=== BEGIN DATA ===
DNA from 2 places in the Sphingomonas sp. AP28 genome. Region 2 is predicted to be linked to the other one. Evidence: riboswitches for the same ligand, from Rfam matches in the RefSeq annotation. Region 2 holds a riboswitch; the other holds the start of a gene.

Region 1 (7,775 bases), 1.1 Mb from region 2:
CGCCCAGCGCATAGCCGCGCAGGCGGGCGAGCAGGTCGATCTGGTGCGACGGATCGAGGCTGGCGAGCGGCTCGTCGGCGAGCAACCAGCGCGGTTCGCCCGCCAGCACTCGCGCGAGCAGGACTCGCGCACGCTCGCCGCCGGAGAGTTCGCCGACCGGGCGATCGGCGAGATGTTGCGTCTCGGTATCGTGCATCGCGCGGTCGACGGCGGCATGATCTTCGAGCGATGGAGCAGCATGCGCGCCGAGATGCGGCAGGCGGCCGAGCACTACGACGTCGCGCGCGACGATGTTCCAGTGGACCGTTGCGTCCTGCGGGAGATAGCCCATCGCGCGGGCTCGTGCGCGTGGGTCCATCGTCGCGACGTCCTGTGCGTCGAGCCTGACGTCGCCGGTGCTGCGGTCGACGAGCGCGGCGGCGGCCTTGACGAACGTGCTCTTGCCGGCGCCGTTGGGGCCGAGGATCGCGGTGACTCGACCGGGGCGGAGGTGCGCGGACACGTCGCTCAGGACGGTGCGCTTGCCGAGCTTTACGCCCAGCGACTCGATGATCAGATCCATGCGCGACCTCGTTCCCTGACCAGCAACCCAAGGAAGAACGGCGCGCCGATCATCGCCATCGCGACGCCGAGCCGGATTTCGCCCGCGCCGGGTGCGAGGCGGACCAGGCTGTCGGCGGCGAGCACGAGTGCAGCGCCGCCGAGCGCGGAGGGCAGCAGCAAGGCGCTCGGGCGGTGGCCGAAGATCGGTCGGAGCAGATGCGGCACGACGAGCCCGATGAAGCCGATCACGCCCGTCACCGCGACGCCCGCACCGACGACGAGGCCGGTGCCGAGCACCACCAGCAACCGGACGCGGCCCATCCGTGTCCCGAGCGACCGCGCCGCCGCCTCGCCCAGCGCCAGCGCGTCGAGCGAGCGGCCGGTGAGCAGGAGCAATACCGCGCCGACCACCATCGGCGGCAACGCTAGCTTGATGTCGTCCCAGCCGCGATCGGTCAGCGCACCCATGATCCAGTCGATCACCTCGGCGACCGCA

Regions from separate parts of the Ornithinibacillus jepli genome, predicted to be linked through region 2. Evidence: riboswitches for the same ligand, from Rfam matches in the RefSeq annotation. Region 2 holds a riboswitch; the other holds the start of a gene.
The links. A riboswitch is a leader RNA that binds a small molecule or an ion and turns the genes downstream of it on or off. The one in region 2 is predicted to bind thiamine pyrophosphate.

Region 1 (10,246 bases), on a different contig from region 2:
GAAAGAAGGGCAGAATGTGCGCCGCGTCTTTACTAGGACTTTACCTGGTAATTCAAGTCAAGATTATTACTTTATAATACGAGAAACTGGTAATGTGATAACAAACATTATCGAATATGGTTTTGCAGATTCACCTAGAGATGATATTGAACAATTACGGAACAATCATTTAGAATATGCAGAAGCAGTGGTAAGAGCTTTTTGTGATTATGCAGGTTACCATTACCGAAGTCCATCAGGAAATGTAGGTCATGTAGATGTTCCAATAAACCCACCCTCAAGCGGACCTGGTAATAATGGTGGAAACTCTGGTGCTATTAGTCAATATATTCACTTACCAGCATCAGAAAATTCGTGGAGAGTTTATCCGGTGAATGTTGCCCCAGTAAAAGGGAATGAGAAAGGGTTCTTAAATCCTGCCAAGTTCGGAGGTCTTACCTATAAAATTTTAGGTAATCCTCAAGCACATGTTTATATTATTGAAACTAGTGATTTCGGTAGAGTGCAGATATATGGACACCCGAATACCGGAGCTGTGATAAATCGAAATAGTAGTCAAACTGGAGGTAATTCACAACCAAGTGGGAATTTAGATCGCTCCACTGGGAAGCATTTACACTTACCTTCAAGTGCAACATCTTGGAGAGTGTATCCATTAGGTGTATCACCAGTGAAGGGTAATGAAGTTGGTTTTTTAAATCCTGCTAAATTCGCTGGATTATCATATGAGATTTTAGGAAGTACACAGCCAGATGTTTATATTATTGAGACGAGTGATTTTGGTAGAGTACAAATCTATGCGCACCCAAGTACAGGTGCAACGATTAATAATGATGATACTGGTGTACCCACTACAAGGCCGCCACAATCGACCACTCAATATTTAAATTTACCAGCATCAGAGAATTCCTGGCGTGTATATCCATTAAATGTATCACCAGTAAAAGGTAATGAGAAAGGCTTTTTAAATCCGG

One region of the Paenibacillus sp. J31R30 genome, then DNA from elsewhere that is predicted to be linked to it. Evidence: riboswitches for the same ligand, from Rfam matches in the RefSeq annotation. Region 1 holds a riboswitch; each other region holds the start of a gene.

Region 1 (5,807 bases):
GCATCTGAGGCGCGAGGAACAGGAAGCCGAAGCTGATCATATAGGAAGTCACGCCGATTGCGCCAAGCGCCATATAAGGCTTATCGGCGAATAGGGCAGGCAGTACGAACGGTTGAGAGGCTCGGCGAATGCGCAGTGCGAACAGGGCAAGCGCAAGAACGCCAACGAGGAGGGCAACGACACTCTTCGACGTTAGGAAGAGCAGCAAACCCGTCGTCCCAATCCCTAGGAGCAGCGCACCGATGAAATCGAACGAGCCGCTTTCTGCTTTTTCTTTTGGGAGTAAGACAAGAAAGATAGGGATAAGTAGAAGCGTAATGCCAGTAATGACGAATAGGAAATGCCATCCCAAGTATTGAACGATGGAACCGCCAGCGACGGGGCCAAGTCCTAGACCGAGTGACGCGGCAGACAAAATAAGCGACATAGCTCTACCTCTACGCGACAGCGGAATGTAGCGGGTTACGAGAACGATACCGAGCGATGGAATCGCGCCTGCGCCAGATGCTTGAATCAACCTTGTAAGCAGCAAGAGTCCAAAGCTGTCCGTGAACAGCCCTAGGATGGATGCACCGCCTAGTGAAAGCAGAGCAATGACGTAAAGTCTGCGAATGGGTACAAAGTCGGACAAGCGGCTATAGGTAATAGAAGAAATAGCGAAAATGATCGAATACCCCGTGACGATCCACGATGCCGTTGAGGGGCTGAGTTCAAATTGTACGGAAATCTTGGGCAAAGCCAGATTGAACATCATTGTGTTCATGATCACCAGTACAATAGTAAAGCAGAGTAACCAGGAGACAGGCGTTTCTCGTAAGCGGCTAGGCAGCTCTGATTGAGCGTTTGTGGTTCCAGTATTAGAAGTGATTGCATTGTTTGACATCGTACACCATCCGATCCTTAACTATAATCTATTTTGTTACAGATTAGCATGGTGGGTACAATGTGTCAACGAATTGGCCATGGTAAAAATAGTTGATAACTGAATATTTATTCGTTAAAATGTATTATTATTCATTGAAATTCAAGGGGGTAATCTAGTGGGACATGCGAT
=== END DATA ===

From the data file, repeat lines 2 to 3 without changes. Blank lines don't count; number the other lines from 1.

Region 1 (7,775 bases), 1.1 Mb from region 2:
CGCCCAGCGCATAGCCGCGCAGGCGGGCGAGCAGGTCGATCTGGTGCGACGGATCGAGGCTGGCGAGCGGCTCGTCGGCGAGCAACCAGCGCGGTTCGCCCGCCAGCACTCGCGCGAGCAGGACTCGCGCACGCTCGCCGCCGGAGAGTTCGCCGACCGGGCGATCGGCGAGATGTTGCGTCTCGGTATCGTGCATCGCGCGGTCGACGGCGGCATGATCTTCGAGCGATGGAGCAGCATGCGCGCCGAGATGCGGCAGGCGGCCGAGCACTACGACGTCGCGCGCGACGATGTTCCAGTGGACCGTTGCGTCCTGCGGGAGATAGCCCATCGCGCGGGCTCGTGCGCGTGGGTCCATCGTCGCGACGTCCTGTGCGTCGAGCCTGACGTCGCCGGTGCTGCGGTCGACGAGCGCGGCGGCGGCCTTGACGAACGTGCTCTTGCCGGCGCCGTTGGGGCCGAGGATCGCGGTGACTCGACCGGGGCGGAGGTGCGCGGACACGTCGCTCAGGACGGTGCGCTTGCCGAGCTTTACGCCCAGCGACTCGATGATCAGATCCATGCGCGACCTCGTTCCCTGACCAGCAACCCAAGGAAGAACGGCGCGCCGATCATCGCCATCGCGACGCCGAGCCGGATTTCGCCCGCGCCGGGTGCGAGGCGGACCAGGCTGTCGGCGGCGAGCACGAGTGCAGCGCCGCCGAGCGCGGAGGGCAGCAGCAAGGCGCTCGGGCGGTGGCCGAAGATCGGTCGGAGCAGATGCGGCACGACGAGCCCGATGAAGCCGATCACGCCCGTCACCGCGACGCCCGCACCGACGACGAGGCCGGTGCCGAGCACCACCAGCAACCGGACGCGGCCCATCCGTGTCCCGAGCGACCGCGCCGCCGCCTCGCCCAGCGCCAGCGCGTCGAGCGAGCGGCCGGTGAGCAGGAGCAATACCGCGCCGACCACCATCGGCGGCAACGCTAGCTTGATGTCGTCCCAGCCGCGATCGGTCAGCGCACCCATGATCCAGTCGATCACCTCGGCGACCGCA